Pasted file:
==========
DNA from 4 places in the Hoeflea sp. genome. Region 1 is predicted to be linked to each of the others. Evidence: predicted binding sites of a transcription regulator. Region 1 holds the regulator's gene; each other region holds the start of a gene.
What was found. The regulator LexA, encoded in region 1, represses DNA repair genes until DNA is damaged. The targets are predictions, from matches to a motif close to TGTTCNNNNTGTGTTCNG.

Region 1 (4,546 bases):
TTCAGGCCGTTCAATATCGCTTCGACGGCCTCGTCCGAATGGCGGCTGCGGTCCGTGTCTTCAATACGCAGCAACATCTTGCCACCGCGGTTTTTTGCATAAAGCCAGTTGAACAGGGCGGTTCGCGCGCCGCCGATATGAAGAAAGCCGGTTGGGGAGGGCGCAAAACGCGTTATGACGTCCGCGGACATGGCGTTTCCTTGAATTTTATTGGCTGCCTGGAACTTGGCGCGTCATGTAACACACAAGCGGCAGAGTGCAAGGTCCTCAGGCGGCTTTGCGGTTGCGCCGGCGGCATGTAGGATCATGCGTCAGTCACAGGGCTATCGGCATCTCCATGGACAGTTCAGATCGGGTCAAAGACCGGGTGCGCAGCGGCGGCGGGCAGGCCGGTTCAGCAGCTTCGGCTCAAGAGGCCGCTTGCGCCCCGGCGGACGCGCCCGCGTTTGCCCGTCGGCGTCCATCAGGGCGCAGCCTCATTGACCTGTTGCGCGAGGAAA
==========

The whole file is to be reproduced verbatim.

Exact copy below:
DNA from 4 places in the Hoeflea sp. genome. Region 1 is predicted to be linked to each of the others. Evidence: predicted binding sites of a transcription regulator. Region 1 holds the regulator's gene; each other region holds the start of a gene.
What was found. The regulator LexA, encoded in region 1, represses DNA repair genes until DNA is damaged. The targets are predictions, from matches to a motif close to TGTTCNNNNTGTGTTCNG.

Region 1 (4,546 bases):
TTCAGGCCGTTCAATATCGCTTCGACGGCCTCGTCCGAATGGCGGCTGCGGTCCGTGTCTTCAATACGCAGCAACATCTTGCCACCGCGGTTTTTTGCATAAAGCCAGTTGAACAGGGCGGTTCGCGCGCCGCCGATATGAAGAAAGCCGGTTGGGGAGGGCGCAAAACGCGTTATGACGTCCGCGGACATGGCGTTTCCTTGAATTTTATTGGCTGCCTGGAACTTGGCGCGTCATGTAACACACAAGCGGCAGAGTGCAAGGTCCTCAGGCGGCTTTGCGGTTGCGCCGGCGGCATGTAGGATCATGCGTCAGTCACAGGGCTATCGGCATCTCCATGGACAGTTCAGATCGGGTCAAAGACCGGGTGCGCAGCGGCGGCGGGCAGGCCGGTTCAGCAGCTTCGGCTCAAGAGGCCGCTTGCGCCCCGGCGGACGCGCCCGCGTTTGCCCGTCGGCGTCCATCAGGGCGCAGCCTCATTGACCTGTTGCGCGAGGAAA